Beauty is supposed to guarantee a front-row seat, a privileged place at life's party. But Laura (Dina Korzun) may be the exception. Slim and blond and beautiful, Laura barely registers in the world she lives in.
The Russian trophy wife of a megalomaniacal but not unkind Memphis music producer, Alan (Rip Torn), Laura waits obediently in the wings, ready to move alongside him or exit when he indicates.
Laura's surest moments are spent in solitude, grooming herself in the mirror, as if to ensure that her facade of emotional equilibrium is intact, or dressing the 3-year-old son who marks her relationship with Alan in a way that no other vow has sanctified.
From all outside appearances, Laura is empty and cold, but Korzun assures us there is something profound and aching locked inside. Laura turns out to be not a sleeping beauty but a shrewd observer of her world of American comfort and luxury, and her tenuous role in it.
Laura's frozen unhappiness and loneliness is made more profound by the parade of housemaids and baby sitters and musicians who pass through Alan's home. When Alan's adult son arrives for a visit, Laura's serene distance shatters. Michael (Darren Burrows) has some sorrow weighing on his mind, too, including a pregnant wife he may not love. A romance develops, as does the promise of some escape for the two of them.
But the presence of a Russian character must doom any story to uncoil in tragedy. As Laura tells Michael of her seemingly innate despondency, "Maybe this is Russian. To keep going. I think here it is different. Everyone here is so spoiled."
That moment clarifies everything, including the haunting impression that Laura is a woman on autopilot who, like others who have experienced some of the deeper pain life has to offer, has convinced herself that a placid existence may be enough.
Ira Sachs' direction is steady and relatively neutral, allowing Laura to take center stage. Sachs, who co-wrote the insightful script with Michael Rohatyn, seems to recognize the value in using his camera as an attentive observer of Laura's world. The camera is the only one, besides Michael, who appears to take notice of anything beyond Laura's beauty. That scrupulous hold of the camera's vision on Laura's face becomes a way to pull us into Laura's point-of-view while reinforcing our distance from her.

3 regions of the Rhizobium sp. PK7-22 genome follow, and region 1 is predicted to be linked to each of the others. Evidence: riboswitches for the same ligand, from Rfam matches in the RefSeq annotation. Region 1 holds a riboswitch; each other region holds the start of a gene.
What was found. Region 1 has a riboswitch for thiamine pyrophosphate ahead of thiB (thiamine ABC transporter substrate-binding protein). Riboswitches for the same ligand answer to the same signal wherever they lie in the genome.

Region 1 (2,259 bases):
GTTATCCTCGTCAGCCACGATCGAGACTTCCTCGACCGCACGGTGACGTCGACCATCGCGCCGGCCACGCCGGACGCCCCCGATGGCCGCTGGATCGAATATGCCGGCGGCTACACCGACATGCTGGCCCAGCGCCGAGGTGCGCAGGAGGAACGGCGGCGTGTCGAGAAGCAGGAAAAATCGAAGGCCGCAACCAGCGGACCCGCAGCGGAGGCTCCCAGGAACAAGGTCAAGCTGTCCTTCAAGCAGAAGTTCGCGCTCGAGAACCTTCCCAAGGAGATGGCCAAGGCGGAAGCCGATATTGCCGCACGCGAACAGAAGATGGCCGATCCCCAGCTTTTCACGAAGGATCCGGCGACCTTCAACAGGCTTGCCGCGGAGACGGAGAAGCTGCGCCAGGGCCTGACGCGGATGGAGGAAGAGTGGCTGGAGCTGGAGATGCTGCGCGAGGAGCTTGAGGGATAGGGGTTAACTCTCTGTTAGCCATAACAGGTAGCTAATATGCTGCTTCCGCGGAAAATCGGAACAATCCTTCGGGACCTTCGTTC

Even moments of happiness are laced with ripples of sadness, like the birthday cake Laura makes for her son, decorated with an angel and carefully dusted with sprinkles. She is as devoted and attentive to her son as she is to her husband, and yet, still alone.
The film suggests a marriage of Robert Altman's early work, with gallivanting but rich character studies, and the penetrating view of marriage and loneliness in Henrik Ibsen's A Doll's House.
Co-screenwriter Rohatyn is a musician, and Sachs was born and raised in the Memphis music scene. Their script is infused with the romantic highs and lows of a million country songs. But it's the haunting melody, soaked in longing and agony that words can convey only in small part, that really gets you. Much remains opaque in Forty Shade of Blue, including the nature of the resentment boiling between Alan and Michael, who seethe with disgust for each others' lives.
The film is a product of the Sundance Screenwriters Lab, and there is a certain overworked, overplotted calculation to Forty Shades of Blue that keeps it from feeling entirely naturalistic. But it is Korzun's performance that carries the film. Her clenched shoulders, ballerina poise and distant gaze put her body in one place and her mind somewhere entirely different. One of the few times we get in is when Laura sits at the kitchen table singing the lyrics to a song called "Forty Shades of Blue" that, like much of Sachs and Rohatyn's film, momentarily indicates the torrents of heartache churning beneath.
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